A Migraine Cure• November 11, 2011
We would love to have titled this article The Migraine Cure, without the question mark. But the reality is we’re not there yet. We tend to look for and latch on to the notion of a cure, that one thing that will make it all go away forever. That is why there is such a proliferation of websites, books, articles and blogs claiming to offer “the cure”:
- “Heal your Headaches with Magnesium!”
- “Magnets Cure Migraines!”
- “Eat Away your Headaches!”
- “Pilates for Headache Health!”
The list is endless. Any one of these approaches may be helpful for a given patient, but in 40 years of caring for headache patients we have studied—and tried—dozens upon dozens of miracle cures. But the headaches continue. The reality is, there is still no cure. A “cure” would not stay a secret for long. If we had a one-size-fits-all solution to headaches, it wouldn’t be buried in a back-page ad in the National Enquirer, you would not need to search the internet for it, and you wouldn’t hear it from your aunt in Omaha. Sixty million of us suffer from migraine and other bad headaches, so a cure would be on the front page of The New York Times, Matt Lauer would be talking about it on The Today Show, and the Internet would be lit up with references to major medical journals.
Your brain is complex, and so are the conditions that affect it. If every headache sufferer had the same triggers, responded the same way to every medication, and had readily predictable headaches, migraine management would be easy. But we don’t and it isn’t. Still, I have yet to meet the headache sufferer who, with the help of a headache specialist, does not experience a significant improvement in their quality of life, usually through a reduction in the quantity, severity, and duration of their headaches. Every headache patient is unique, and so are their headaches. Migraines are not just about pain because of the complexity of the brain. They are about nausea, vomiting and sensitivity to light and sound. They are about missed work and family events. They are about a whole collection of problems that can dramatically affect your life. Improving your headache burden begins with identifying your unique migraine or other headache characteristics and learning how to use this information to better manage your headaches.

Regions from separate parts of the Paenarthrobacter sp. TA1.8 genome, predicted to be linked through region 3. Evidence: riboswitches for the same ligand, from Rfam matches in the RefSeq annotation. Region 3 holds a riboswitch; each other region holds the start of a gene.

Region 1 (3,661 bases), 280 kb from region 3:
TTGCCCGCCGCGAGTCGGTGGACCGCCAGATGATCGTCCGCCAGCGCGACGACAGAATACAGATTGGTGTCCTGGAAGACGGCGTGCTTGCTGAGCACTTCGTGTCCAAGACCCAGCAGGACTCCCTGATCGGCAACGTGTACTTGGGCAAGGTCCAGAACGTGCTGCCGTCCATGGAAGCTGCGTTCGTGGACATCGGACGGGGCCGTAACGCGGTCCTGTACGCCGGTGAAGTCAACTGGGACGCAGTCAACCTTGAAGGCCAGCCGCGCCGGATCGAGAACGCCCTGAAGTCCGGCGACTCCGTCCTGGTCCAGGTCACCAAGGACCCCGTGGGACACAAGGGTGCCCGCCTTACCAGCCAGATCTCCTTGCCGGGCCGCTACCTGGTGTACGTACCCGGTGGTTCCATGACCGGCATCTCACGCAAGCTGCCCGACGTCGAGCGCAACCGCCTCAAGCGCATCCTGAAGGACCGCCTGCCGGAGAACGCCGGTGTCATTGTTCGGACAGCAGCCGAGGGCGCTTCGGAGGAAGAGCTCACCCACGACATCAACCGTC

The son of Poseidon, Procrustus invited weary travelers to rest at his inn and then he broke their bones so that they would fit into a bed that was too small for them. Many doctors have a very “Procrustean” approach to headache treatment. They generate lists of foods that give some people headaches, asserting that avoiding those foods will prevent every patient’s headaches. Or they simply prescribe one drug after another, oping one will work, and they try the same therapies in the same order, on patient after patient. Sometimes these measures work, but often not. Your pain and headache characteristics are probably not exactly like your friend’s. What works for you might not work for your friend, and vice versa.
Until very recently (about 20 years ago), headache was the “poor relation” in neurology. Most doctors felt there was little good science explaining where in the brain migraine lived or what the basic cause was. We had no fellowship programs (special post-residency training) in headache and no board certification for doctors in Headache Medicine. Even today, there are only a handful of programs that train headache specialists. Indeed, through seven years of training in medical school and residency, headache was covered in just a few hours, with the emphasis on secondary headaches (those headaches that are a symptom of something else, like brain tumors, infections or ruptured blood vessels). Today, federal funding for headache research is less than 15 million dollars per year. Headache sufferers and their treating physicians know the frustration in treating a condition about which they know little and for which there is minimal support, either from the medical community or from the society at large. And sadly many doctors do not know enough about headache treatment and consequently do not like taking care of a headache sufferer.